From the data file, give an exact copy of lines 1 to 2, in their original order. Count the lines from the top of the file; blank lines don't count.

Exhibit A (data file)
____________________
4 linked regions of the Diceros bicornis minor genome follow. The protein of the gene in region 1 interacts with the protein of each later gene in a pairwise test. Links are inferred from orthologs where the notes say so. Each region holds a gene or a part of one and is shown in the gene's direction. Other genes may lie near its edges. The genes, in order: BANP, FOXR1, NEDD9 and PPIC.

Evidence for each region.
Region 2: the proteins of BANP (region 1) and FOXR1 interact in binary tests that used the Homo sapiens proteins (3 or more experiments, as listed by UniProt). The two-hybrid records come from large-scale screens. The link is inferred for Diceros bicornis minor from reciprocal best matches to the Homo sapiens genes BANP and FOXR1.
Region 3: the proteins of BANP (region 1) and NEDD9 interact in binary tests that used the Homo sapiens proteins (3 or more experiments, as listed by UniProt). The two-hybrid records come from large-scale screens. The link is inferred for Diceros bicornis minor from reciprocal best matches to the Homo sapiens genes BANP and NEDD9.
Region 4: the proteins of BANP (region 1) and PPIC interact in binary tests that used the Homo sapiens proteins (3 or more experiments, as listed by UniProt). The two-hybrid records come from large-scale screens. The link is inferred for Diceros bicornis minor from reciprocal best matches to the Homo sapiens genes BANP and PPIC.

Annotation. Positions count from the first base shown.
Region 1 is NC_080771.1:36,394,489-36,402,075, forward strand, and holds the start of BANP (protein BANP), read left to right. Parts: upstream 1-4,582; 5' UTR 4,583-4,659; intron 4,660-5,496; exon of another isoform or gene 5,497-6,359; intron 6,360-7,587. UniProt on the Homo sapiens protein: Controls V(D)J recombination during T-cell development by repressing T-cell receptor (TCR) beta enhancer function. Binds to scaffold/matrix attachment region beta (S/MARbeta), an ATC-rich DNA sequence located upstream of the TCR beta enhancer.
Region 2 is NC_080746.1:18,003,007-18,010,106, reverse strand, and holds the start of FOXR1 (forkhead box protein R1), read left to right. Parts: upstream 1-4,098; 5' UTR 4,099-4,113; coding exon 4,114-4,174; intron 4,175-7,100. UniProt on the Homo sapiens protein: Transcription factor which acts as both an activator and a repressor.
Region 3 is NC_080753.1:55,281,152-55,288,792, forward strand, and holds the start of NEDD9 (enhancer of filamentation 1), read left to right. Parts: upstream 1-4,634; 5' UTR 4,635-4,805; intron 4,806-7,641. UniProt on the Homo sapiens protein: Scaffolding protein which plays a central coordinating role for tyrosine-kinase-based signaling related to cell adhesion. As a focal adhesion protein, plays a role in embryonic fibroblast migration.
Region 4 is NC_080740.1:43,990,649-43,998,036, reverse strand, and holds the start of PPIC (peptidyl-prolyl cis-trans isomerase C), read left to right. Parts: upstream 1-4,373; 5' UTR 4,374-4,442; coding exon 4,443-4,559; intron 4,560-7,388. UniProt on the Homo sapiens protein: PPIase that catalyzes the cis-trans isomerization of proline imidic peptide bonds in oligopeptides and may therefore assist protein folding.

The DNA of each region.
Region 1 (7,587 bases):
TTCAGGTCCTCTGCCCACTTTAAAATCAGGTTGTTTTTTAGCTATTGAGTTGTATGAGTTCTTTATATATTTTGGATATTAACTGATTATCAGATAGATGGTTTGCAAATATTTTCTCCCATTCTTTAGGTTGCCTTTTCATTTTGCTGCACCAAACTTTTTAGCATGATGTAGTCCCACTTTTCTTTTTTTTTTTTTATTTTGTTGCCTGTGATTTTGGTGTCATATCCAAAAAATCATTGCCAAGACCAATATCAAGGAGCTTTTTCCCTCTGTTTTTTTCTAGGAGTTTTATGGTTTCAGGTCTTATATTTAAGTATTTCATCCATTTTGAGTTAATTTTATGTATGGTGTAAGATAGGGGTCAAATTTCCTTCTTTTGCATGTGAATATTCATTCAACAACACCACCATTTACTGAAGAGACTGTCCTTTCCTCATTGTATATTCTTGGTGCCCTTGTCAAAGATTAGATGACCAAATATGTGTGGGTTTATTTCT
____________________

4 linked regions of the Diceros bicornis minor genome follow. The protein of the gene in region 1 interacts with the protein of each later gene in a pairwise test. Links are inferred from orthologs where the notes say so. Each region holds a gene or a part of one and is shown in the gene's direction. Other genes may lie near its edges. The genes, in order: BANP, FOXR1, NEDD9 and PPIC.

Evidence for each region.